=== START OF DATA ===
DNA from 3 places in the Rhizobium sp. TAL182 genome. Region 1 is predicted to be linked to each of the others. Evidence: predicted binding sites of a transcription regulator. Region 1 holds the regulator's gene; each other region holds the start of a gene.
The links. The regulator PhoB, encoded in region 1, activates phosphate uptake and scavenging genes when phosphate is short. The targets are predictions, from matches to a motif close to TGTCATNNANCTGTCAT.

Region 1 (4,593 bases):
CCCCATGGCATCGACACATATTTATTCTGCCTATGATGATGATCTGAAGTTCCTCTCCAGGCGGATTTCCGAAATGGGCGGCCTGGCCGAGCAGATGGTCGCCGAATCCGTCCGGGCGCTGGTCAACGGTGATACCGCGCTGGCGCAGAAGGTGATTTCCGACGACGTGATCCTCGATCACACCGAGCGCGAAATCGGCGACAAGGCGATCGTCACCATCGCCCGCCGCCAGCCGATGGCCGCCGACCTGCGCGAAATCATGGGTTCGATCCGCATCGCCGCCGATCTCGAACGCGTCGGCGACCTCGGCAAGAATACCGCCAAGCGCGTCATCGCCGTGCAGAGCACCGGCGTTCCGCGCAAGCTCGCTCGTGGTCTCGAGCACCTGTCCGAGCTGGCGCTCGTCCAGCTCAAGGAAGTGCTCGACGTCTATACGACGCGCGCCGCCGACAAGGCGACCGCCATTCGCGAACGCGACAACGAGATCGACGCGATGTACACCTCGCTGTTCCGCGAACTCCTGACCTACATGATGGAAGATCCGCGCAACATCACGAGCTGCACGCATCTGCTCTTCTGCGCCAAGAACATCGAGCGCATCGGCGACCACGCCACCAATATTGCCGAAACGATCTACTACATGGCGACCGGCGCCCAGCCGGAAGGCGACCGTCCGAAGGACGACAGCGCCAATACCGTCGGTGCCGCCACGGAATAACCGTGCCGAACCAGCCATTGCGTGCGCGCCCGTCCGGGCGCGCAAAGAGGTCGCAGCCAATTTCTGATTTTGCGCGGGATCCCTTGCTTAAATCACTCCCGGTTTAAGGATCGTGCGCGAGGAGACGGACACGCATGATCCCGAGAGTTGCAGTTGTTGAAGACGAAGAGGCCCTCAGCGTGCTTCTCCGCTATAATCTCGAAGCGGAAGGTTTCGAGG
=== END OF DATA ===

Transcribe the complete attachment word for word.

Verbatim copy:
DNA from 3 places in the Rhizobium sp. TAL182 genome. Region 1 is predicted to be linked to each of the others. Evidence: predicted binding sites of a transcription regulator. Region 1 holds the regulator's gene; each other region holds the start of a gene.
The links. The regulator PhoB, encoded in region 1, activates phosphate uptake and scavenging genes when phosphate is short. The targets are predictions, from matches to a motif close to TGTCATNNANCTGTCAT.

Region 1 (4,593 bases):
CCCCATGGCATCGACACATATTTATTCTGCCTATGATGATGATCTGAAGTTCCTCTCCAGGCGGATTTCCGAAATGGGCGGCCTGGCCGAGCAGATGGTCGCCGAATCCGTCCGGGCGCTGGTCAACGGTGATACCGCGCTGGCGCAGAAGGTGATTTCCGACGACGTGATCCTCGATCACACCGAGCGCGAAATCGGCGACAAGGCGATCGTCACCATCGCCCGCCGCCAGCCGATGGCCGCCGACCTGCGCGAAATCATGGGTTCGATCCGCATCGCCGCCGATCTCGAACGCGTCGGCGACCTCGGCAAGAATACCGCCAAGCGCGTCATCGCCGTGCAGAGCACCGGCGTTCCGCGCAAGCTCGCTCGTGGTCTCGAGCACCTGTCCGAGCTGGCGCTCGTCCAGCTCAAGGAAGTGCTCGACGTCTATACGACGCGCGCCGCCGACAAGGCGACCGCCATTCGCGAACGCGACAACGAGATCGACGCGATGTACACCTCGCTGTTCCGCGAACTCCTGACCTACATGATGGAAGATCCGCGCAACATCACGAGCTGCACGCATCTGCTCTTCTGCGCCAAGAACATCGAGCGCATCGGCGACCACGCCACCAATATTGCCGAAACGATCTACTACATGGCGACCGGCGCCCAGCCGGAAGGCGACCGTCCGAAGGACGACAGCGCCAATACCGTCGGTGCCGCCACGGAATAACCGTGCCGAACCAGCCATTGCGTGCGCGCCCGTCCGGGCGCGCAAAGAGGTCGCAGCCAATTTCTGATTTTGCGCGGGATCCCTTGCTTAAATCACTCCCGGTTTAAGGATCGTGCGCGAGGAGACGGACACGCATGATCCCGAGAGTTGCAGTTGTTGAAGACGAAGAGGCCCTCAGCGTGCTTCTCCGCTATAATCTCGAAGCGGAAGGTTTCGAGG